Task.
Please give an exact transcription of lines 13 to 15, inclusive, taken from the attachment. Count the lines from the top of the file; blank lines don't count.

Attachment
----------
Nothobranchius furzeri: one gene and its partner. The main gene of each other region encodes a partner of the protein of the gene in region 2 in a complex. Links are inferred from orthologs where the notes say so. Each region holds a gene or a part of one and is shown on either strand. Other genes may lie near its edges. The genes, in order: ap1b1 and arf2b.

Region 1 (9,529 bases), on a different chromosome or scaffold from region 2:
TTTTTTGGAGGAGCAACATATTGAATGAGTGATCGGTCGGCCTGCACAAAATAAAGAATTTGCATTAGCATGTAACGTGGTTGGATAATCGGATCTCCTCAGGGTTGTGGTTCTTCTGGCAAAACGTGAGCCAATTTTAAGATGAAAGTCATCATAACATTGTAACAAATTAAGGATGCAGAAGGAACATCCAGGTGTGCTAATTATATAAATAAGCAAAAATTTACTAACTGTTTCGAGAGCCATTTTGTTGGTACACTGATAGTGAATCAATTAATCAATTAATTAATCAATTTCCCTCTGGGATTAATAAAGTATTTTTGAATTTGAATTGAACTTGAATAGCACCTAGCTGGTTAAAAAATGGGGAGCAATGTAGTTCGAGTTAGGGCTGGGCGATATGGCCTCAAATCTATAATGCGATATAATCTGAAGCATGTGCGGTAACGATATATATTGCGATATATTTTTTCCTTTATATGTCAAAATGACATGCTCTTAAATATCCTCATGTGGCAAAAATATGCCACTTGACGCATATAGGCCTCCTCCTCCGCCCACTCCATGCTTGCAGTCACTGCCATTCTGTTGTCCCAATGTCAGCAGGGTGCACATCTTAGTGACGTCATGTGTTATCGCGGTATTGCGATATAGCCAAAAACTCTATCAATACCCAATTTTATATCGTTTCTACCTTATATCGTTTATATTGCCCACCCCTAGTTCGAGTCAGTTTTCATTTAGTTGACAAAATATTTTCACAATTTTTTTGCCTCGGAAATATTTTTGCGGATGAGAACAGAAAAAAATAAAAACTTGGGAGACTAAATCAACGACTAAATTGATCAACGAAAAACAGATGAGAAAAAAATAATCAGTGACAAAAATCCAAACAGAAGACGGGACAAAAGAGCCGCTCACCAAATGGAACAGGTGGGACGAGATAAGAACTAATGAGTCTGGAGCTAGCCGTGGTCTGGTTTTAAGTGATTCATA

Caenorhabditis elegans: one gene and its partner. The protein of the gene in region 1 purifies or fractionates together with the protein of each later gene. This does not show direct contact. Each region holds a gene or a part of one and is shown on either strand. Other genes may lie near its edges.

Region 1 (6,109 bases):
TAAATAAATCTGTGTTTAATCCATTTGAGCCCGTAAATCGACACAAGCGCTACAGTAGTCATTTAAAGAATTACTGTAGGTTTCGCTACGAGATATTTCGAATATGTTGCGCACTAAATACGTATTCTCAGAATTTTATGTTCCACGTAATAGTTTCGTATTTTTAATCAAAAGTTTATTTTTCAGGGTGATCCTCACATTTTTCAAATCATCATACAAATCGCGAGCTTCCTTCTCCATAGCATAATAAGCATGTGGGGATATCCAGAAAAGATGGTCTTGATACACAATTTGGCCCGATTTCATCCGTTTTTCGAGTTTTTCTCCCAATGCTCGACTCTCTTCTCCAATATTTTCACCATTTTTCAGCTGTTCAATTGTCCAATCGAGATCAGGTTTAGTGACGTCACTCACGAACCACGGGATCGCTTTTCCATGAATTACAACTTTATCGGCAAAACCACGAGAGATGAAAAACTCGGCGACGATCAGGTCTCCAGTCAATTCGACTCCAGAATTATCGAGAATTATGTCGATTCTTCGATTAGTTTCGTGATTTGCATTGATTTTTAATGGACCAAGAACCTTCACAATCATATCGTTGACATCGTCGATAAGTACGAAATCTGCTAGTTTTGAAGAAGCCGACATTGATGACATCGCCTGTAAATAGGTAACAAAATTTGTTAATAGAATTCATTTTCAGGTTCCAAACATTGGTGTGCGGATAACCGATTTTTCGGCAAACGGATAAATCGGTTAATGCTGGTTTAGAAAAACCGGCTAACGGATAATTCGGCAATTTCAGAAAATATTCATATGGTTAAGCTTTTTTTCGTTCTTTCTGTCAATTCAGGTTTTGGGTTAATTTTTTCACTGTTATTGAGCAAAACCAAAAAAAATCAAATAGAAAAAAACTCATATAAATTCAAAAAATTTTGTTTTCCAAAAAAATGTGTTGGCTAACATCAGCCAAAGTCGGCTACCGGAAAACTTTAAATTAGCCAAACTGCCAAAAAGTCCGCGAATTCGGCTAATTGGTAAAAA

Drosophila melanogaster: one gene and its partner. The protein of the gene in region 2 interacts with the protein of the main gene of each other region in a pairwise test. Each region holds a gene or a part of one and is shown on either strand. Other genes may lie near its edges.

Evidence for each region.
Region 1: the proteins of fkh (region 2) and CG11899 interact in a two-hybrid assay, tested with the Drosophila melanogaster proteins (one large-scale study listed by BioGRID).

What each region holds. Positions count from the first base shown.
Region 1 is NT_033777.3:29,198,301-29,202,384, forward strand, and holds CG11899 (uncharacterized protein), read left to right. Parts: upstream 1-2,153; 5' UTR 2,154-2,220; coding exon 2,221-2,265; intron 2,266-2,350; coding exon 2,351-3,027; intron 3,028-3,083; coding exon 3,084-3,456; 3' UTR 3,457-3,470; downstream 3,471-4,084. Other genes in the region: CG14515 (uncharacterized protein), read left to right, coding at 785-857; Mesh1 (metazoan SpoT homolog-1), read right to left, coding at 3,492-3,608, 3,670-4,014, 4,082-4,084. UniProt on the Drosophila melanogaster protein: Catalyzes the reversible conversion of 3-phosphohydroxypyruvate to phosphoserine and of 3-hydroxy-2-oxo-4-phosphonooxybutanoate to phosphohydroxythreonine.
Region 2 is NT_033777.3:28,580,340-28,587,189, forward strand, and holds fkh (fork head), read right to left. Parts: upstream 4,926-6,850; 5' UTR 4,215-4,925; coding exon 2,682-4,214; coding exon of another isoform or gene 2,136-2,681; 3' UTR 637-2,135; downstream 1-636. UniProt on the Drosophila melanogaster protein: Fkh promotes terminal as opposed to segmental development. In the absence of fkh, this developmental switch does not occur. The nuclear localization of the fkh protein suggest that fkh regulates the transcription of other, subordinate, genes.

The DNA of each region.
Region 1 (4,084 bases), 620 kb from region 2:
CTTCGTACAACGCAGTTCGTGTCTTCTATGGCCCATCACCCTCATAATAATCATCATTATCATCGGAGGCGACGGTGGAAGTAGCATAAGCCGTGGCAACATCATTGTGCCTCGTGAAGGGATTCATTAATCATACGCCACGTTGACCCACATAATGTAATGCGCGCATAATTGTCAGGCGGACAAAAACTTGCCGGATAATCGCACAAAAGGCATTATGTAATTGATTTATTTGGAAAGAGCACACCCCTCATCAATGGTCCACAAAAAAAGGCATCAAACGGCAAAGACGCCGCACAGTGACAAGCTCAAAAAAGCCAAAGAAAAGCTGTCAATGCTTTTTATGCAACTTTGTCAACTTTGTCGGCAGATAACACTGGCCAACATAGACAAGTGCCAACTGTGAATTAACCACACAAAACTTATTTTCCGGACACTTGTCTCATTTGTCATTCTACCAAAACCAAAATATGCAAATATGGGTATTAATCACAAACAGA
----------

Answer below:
The DNA of each region.
Region 1 (4,084 bases), 620 kb from region 2:
CTTCGTACAACGCAGTTCGTGTCTTCTATGGCCCATCACCCTCATAATAATCATCATTATCATCGGAGGCGACGGTGGAAGTAGCATAAGCCGTGGCAACATCATTGTGCCTCGTGAAGGGATTCATTAATCATACGCCACGTTGACCCACATAATGTAATGCGCGCATAATTGTCAGGCGGACAAAAACTTGCCGGATAATCGCACAAAAGGCATTATGTAATTGATTTATTTGGAAAGAGCACACCCCTCATCAATGGTCCACAAAAAAAGGCATCAAACGGCAAAGACGCCGCACAGTGACAAGCTCAAAAAAGCCAAAGAAAAGCTGTCAATGCTTTTTATGCAACTTTGTCAACTTTGTCGGCAGATAACACTGGCCAACATAGACAAGTGCCAACTGTGAATTAACCACACAAAACTTATTTTCCGGACACTTGTCTCATTTGTCATTCTACCAAAACCAAAATATGCAAATATGGGTATTAATCACAAACAGA